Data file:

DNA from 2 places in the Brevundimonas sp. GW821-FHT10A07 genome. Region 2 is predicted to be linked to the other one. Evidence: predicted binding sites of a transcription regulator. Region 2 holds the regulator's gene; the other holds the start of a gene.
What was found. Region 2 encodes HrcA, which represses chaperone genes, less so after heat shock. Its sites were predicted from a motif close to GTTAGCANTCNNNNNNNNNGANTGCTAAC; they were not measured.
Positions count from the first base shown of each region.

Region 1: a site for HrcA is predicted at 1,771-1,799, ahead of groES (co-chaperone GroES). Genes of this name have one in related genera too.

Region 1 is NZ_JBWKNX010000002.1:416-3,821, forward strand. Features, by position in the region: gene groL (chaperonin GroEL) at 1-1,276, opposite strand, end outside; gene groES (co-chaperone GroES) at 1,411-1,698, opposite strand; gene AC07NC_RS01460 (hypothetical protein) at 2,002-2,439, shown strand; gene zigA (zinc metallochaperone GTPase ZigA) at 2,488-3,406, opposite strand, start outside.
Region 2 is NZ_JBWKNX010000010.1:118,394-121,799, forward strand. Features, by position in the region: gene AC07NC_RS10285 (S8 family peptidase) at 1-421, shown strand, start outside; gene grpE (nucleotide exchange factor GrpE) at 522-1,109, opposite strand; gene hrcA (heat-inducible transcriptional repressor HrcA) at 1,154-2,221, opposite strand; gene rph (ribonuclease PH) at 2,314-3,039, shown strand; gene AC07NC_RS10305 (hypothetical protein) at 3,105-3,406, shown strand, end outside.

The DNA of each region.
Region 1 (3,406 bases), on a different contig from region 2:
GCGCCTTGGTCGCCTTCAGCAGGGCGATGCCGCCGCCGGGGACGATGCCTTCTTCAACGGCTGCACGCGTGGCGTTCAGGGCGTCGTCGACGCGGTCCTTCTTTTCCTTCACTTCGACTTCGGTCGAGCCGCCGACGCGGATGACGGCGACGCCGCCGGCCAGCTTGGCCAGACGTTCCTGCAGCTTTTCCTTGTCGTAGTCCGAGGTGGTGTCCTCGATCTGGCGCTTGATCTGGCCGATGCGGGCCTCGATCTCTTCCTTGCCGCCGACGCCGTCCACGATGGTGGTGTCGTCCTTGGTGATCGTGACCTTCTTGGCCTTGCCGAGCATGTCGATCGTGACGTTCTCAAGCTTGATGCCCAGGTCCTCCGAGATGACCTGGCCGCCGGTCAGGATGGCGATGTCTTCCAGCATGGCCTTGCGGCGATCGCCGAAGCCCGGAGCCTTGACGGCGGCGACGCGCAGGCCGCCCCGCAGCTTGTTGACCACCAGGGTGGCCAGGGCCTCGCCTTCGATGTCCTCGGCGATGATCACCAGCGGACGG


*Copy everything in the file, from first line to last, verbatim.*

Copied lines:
DNA from 2 places in the Brevundimonas sp. GW821-FHT10A07 genome. Region 2 is predicted to be linked to the other one. Evidence: predicted binding sites of a transcription regulator. Region 2 holds the regulator's gene; the other holds the start of a gene.
What was found. Region 2 encodes HrcA, which represses chaperone genes, less so after heat shock. Its sites were predicted from a motif close to GTTAGCANTCNNNNNNNNNGANTGCTAAC; they were not measured.
Positions count from the first base shown of each region.

Region 1: a site for HrcA is predicted at 1,771-1,799, ahead of groES (co-chaperone GroES). Genes of this name have one in related genera too.

Region 1 is NZ_JBWKNX010000002.1:416-3,821, forward strand. Features, by position in the region: gene groL (chaperonin GroEL) at 1-1,276, opposite strand, end outside; gene groES (co-chaperone GroES) at 1,411-1,698, opposite strand; gene AC07NC_RS01460 (hypothetical protein) at 2,002-2,439, shown strand; gene zigA (zinc metallochaperone GTPase ZigA) at 2,488-3,406, opposite strand, start outside.
Region 2 is NZ_JBWKNX010000010.1:118,394-121,799, forward strand. Features, by position in the region: gene AC07NC_RS10285 (S8 family peptidase) at 1-421, shown strand, start outside; gene grpE (nucleotide exchange factor GrpE) at 522-1,109, opposite strand; gene hrcA (heat-inducible transcriptional repressor HrcA) at 1,154-2,221, opposite strand; gene rph (ribonuclease PH) at 2,314-3,039, shown strand; gene AC07NC_RS10305 (hypothetical protein) at 3,105-3,406, shown strand, end outside.

The DNA of each region.
Region 1 (3,406 bases), on a different contig from region 2:
GCGCCTTGGTCGCCTTCAGCAGGGCGATGCCGCCGCCGGGGACGATGCCTTCTTCAACGGCTGCACGCGTGGCGTTCAGGGCGTCGTCGACGCGGTCCTTCTTTTCCTTCACTTCGACTTCGGTCGAGCCGCCGACGCGGATGACGGCGACGCCGCCGGCCAGCTTGGCCAGACGTTCCTGCAGCTTTTCCTTGTCGTAGTCCGAGGTGGTGTCCTCGATCTGGCGCTTGATCTGGCCGATGCGGGCCTCGATCTCTTCCTTGCCGCCGACGCCGTCCACGATGGTGGTGTCGTCCTTGGTGATCGTGACCTTCTTGGCCTTGCCGAGCATGTCGATCGTGACGTTCTCAAGCTTGATGCCCAGGTCCTCCGAGATGACCTGGCCGCCGGTCAGGATGGCGATGTCTTCCAGCATGGCCTTGCGGCGATCGCCGAAGCCCGGAGCCTTGACGGCGGCGACGCGCAGGCCGCCCCGCAGCTTGTTGACCACCAGGGTGGCCAGGGCCTCGCCTTCGATGTCCTCGGCGATGATCACCAGCGGACGG